Six levels

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In Traditional Chinese medicine, the Six Levels are first heard of from Zhang Zhongjing in the Shang Han Lun (translated into 'On Cold Damage) from about 220 AD or about 1700 years ago.

The six stages are

  • Tai Yang or Greater Yang
  • Yang Ming or Bright Yang
  • Shao Yang or Lesser Yang
  • Tai Yin or Greater Yin
  • Shao Yin or Lesser Yin
  • Jue Yin or Terminal Yin

As can be seen the names of the levels are the same as the names of the head and foot pairs of acupuncture meridians. The order is roughly the order that a disease takes as you go from health to death. In some disease levels are skipped or the order can change.

Tai Yang stage (related to Urinary bladder/Small intestine channels) is started when a person is exposed to an exterior cold pathogen. The symptoms are Fever and maybe small chills, aversion to cold, pain in the back of the neck and head, Tongue has not yet changed, Pulse is floating. This stage has two sub stages.

1. Attack by wind.

2. Attack by cold.

3. Water Amassment

4. Blood amassment

Treatment in this stage to release the exterior (sweating)

Yang Ming stage(related to the stomach and large intestine channels) has high fever, profuse sweating, aversion to heat, thirst, red face, restlessness. The tongue has a red body and dry coating. Pulse Rapid, flooding (until the fluids are injured, and it becomes deficient and rapid. This stage is called the 4 greats (great pulse, fever, great thirst, great sweat)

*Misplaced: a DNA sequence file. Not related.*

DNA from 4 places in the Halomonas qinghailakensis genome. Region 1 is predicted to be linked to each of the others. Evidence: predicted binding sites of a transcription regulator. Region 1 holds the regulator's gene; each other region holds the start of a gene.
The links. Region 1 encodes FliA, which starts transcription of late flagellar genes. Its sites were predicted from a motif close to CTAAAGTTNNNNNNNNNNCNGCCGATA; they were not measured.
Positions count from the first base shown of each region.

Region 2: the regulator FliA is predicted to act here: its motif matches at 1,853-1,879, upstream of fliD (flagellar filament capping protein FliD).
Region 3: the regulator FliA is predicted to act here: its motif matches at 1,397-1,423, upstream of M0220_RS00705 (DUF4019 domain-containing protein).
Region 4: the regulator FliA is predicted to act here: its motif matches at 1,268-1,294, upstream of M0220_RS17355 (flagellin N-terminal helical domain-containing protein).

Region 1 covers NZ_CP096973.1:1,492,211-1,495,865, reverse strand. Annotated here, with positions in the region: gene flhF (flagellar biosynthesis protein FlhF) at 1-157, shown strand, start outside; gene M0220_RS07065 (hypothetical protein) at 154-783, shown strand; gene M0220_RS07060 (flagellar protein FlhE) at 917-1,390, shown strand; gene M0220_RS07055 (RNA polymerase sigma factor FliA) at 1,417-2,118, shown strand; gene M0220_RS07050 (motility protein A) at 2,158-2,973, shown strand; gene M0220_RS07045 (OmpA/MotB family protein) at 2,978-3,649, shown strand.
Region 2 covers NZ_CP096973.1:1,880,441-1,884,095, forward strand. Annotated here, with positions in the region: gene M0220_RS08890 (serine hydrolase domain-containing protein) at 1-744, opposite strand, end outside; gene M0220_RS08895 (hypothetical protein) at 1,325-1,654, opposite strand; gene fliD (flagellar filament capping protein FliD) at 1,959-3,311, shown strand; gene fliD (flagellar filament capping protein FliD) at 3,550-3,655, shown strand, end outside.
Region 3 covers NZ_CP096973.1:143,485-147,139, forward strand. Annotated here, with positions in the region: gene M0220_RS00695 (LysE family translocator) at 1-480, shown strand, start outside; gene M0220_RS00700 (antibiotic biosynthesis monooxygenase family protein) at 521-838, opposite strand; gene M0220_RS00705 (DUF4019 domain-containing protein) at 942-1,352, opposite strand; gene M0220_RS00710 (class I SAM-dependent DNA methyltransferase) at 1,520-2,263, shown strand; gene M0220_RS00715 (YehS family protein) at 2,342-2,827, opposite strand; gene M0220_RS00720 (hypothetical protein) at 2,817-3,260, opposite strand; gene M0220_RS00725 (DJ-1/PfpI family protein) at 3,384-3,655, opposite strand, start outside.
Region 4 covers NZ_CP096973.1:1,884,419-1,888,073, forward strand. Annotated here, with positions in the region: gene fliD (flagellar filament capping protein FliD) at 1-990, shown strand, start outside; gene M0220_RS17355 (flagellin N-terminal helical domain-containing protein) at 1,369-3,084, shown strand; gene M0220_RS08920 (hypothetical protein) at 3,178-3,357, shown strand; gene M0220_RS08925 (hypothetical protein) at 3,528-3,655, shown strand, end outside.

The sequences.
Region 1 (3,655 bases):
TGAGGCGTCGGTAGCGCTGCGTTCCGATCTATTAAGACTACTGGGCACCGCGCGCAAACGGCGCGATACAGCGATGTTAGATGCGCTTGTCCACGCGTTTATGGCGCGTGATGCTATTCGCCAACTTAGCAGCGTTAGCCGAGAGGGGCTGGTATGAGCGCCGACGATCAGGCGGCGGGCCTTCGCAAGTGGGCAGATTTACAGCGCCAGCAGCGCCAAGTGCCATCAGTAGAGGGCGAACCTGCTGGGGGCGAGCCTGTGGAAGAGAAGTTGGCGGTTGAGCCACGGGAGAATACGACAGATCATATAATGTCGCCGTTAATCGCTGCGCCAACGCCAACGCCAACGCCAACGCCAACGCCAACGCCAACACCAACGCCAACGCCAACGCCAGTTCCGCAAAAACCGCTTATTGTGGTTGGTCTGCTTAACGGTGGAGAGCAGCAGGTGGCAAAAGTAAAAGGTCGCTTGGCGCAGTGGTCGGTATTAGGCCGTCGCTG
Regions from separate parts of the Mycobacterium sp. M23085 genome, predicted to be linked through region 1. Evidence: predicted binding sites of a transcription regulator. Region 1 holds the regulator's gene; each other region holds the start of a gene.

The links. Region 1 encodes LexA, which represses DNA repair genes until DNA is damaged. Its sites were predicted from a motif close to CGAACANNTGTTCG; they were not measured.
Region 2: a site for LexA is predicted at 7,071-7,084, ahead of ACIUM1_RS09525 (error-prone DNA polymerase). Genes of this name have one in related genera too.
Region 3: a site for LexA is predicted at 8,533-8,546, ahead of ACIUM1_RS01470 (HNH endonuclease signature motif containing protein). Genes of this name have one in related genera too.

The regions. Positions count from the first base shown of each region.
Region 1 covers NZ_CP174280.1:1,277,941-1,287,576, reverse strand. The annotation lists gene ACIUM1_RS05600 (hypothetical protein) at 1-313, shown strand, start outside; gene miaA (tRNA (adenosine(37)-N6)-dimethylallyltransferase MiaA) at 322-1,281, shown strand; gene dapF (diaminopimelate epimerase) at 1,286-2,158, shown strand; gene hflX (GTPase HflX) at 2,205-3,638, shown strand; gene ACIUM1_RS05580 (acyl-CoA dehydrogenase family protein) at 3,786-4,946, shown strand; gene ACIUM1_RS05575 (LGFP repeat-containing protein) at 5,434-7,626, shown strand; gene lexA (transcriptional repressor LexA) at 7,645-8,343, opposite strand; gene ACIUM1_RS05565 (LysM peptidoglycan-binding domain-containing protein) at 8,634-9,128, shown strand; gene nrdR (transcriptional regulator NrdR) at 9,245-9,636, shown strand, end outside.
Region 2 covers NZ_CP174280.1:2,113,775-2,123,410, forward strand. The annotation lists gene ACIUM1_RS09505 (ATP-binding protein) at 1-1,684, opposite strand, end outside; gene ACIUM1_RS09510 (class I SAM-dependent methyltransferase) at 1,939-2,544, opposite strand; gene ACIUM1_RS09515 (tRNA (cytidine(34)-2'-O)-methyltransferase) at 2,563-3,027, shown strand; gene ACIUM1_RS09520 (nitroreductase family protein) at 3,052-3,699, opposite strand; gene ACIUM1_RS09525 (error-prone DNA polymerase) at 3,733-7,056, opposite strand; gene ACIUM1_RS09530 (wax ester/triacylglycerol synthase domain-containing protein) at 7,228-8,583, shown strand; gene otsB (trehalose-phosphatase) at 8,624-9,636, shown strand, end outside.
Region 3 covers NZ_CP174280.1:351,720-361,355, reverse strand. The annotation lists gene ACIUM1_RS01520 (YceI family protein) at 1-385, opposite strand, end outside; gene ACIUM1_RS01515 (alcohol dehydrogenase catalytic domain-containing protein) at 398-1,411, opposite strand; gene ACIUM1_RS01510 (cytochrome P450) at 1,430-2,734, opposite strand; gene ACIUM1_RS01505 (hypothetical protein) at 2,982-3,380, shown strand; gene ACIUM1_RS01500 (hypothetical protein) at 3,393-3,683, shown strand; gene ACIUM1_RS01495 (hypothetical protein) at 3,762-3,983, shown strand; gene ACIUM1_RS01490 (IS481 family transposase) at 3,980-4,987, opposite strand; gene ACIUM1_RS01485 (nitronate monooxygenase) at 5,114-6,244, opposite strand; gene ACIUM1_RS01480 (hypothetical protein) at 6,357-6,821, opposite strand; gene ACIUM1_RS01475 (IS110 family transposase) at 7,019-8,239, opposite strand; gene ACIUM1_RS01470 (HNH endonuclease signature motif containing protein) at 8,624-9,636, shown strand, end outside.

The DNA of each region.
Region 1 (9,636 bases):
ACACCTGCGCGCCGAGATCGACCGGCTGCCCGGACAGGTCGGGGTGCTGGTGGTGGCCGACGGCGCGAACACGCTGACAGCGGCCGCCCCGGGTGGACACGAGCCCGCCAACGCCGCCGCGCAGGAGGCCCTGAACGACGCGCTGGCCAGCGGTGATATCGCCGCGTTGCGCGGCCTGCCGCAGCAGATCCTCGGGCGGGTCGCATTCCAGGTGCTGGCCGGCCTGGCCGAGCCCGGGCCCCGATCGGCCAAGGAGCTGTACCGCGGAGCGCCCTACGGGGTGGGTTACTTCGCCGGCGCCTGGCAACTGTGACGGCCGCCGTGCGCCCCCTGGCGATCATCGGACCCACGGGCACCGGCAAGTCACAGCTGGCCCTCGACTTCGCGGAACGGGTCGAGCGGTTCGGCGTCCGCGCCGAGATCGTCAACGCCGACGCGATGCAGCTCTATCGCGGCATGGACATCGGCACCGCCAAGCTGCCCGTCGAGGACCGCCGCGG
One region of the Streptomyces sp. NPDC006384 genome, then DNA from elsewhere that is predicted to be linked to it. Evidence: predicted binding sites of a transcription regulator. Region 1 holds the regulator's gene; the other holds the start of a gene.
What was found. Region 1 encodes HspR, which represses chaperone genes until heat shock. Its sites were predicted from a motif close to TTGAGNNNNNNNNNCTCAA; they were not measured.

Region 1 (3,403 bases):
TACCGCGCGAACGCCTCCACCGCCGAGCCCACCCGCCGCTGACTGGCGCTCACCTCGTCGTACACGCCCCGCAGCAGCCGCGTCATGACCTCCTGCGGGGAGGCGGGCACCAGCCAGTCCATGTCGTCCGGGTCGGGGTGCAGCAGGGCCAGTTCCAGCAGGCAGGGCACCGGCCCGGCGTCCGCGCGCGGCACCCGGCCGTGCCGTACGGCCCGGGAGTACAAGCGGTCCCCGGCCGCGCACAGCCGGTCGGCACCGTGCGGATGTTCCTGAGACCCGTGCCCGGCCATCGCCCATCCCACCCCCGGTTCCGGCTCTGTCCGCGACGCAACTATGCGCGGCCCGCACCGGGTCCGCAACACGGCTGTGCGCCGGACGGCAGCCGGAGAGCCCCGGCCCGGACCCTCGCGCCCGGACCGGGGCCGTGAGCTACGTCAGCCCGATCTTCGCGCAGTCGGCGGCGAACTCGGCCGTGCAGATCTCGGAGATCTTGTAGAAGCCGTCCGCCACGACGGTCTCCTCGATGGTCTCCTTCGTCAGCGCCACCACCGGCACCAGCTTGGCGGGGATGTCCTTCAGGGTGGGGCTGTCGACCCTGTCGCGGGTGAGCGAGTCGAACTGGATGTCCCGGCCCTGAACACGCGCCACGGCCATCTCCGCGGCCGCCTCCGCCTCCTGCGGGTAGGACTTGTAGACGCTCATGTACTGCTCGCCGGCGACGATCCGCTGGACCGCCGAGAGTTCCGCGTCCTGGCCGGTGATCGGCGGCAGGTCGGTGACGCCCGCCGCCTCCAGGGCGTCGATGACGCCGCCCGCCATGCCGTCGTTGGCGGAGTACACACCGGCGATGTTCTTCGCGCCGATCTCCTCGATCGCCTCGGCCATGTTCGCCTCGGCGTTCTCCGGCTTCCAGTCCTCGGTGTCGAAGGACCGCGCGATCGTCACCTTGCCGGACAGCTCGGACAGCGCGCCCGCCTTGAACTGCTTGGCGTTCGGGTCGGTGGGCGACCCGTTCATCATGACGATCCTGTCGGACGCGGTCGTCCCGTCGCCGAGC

Treatment-clearing, draining

Shao Yang stage:(related to the San Jiao and Gallbladder channels) channel symptoms- loss of hearing, red eyes, dizziness, visual distortion, headaches and hypochondriac pain, alternating cold and hot. bowel symptoms-bitter taste, nausea or retching, irritability, anxiety Tongue-Thin, thin coat (that could be white or yellow) pulse-wiry

Treatment-Harmonize

Tai Yin (related to Lung and Spleen) chronic watery diarrhea, vomiting, loss of appetite, no thirst, abdominal pain Tongue-white coating Pulse-xu (deficient pulse) unless severe pain, then xu and wiry

Treatment-warm

Shao Yin (related to the Heart and Kidneys) 2 subsections—constant fatigue in either situation Hot- fever, irritability, insomnia, dry mouth and throat, scanty and dark urine. This is a xu heat, meaning the treatment is nourishing yin and not clearing heat

Cold-frequent urination with clear urine, cold extremities, aversion to cold, perhaps body joint aches and diarrhea. treatment method is warming.

Tongue-Red if hot pattern, pale if cold pattern Pulse-faint and weak -rapid with heat

Jue Yin (related to the liver and pericardium channels)Primary symptoms-thirst, qi surging into chest with burning pain, hunger with no desire to eat, cold extremities. heat patterns-diarrhea with burning sensation, rectal heaviness, abdominal cramps, thirst or cold extremities with interior heat cold patterns- cold limbs, diarrhea with undigested food, vomiting, headaches on vertex, spasm Upper heat, lower cold-severe vomiting-case relates to roundworms